Cassandra’s petite demeanour fools many into thinking that there is not much she can do. However, when she starts to dance, she moves around effortlessly and shows power in her movements by executing powerful kicks while maintaining a delicate expression.

“I have been exposed to various dance forms – Chinese, hip-hop and modern. But among all, my favourite is Lyrical Jazz. As I am stronger with my legs, I like the kicks and turns,” explains Cassandra.

Her passion for Lyrical Jazz has touched those around her. “I recently choreographed and danced to a light-hearted jazz piece entitled Hair for a dance recital at my church. Coupled with big yahoo hair wigs and glitzy costumes, this piece brought fun and laughter to some 800 people,” she says.

Cassandra Goh
Blues is my Middle Name - Keeping up with the different trends in dance, Cassandra Goh, Manager (Food), SPRING Singapore, has grown from a Lyrical Jazz dancer to a choreographer.

Sitting at her office desk behind a PC, taking important calls, and marking down her boss’s calendar is not all that Maybell is about. Just as she is passionate about her job, her other fervour lies in dance.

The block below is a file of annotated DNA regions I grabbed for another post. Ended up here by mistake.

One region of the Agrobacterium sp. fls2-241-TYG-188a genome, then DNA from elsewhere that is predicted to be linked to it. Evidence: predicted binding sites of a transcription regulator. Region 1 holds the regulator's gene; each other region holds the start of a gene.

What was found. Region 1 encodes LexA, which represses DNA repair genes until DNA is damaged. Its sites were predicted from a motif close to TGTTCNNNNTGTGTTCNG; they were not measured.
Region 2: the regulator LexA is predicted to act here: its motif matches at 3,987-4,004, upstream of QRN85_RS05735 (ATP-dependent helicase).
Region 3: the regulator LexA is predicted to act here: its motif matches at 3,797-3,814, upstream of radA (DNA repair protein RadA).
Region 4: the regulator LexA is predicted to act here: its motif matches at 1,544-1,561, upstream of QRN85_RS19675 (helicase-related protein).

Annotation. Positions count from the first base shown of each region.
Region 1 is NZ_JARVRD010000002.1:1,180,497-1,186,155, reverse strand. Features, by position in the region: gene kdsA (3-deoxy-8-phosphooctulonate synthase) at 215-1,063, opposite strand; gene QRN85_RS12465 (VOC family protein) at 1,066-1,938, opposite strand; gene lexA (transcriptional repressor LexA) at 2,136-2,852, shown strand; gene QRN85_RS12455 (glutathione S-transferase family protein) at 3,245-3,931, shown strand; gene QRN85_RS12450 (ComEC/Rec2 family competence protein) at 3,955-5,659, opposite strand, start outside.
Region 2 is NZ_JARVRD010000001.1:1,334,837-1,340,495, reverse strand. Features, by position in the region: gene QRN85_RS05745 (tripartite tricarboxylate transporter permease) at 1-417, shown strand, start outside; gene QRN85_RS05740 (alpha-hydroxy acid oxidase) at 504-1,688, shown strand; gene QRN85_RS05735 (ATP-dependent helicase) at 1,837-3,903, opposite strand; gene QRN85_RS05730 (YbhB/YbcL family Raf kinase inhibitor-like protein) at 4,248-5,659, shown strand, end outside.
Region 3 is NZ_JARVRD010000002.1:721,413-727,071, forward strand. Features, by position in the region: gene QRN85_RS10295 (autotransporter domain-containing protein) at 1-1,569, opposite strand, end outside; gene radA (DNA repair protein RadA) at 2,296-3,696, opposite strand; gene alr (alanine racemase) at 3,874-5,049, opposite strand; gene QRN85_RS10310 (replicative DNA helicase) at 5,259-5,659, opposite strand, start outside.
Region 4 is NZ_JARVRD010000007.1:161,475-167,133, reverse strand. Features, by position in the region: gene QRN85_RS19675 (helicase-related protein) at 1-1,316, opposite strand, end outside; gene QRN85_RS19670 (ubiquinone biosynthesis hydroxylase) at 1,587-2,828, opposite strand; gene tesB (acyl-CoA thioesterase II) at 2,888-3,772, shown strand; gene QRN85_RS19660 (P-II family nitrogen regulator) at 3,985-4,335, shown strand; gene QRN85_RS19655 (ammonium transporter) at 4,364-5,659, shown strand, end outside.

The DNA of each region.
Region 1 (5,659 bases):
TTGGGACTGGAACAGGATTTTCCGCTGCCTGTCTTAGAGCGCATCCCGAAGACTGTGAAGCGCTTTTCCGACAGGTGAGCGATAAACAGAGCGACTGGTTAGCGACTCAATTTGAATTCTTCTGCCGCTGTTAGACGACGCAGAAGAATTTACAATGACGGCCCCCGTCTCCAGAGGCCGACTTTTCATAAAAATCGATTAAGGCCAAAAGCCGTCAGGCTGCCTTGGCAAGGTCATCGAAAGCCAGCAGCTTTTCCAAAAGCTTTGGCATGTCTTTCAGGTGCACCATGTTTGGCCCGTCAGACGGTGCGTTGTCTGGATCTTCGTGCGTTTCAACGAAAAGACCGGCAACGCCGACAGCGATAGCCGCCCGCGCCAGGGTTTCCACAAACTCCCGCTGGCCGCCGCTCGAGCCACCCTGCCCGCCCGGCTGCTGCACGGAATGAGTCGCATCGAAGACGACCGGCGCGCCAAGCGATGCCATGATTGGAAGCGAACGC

Maybell can be best described as a fiery and sensual dancer, who easily executes the sultry and expressive moves of Latin and belly-dancing. My hips felt the pinch as I watched her move; she made it look so effortless, almost like she had no hip bone.

“I like dance forms that involves hip movement, body flexibility, groovy steps and stylish poses,” she said. Little wonder why Maybell likes Belly-dance Flamenco so much.

As much as she is into Latin and Bellydance Flamenco, Maybell has also attempted different dance forms such as Jazz, Ballet, Hip-hop, Contemporary, Lyrical, Ballroom, and competitive Line Dancing. “I enjoy trying out different dance moves because each dance style is expressively unique,” she said.

Like Maybell, the other public officers featured here all have their reasons for loving dance. For them, it is a passion that they choose to pursue, despite holding a day job. The reason is simple. As poet Bob Holman puts it, “When it’s pure dance, it’s pure faith.”

Maybell Koh
Hips Don’t Lie - When Maybell Koh, Personal Assistant to a Director at the Ministry of Manpower, sways her hips to the beat, it leaves many watching in awe.

Know of public officers who play music? Email us at:
    May 12, 2010
    Gurprit Kaur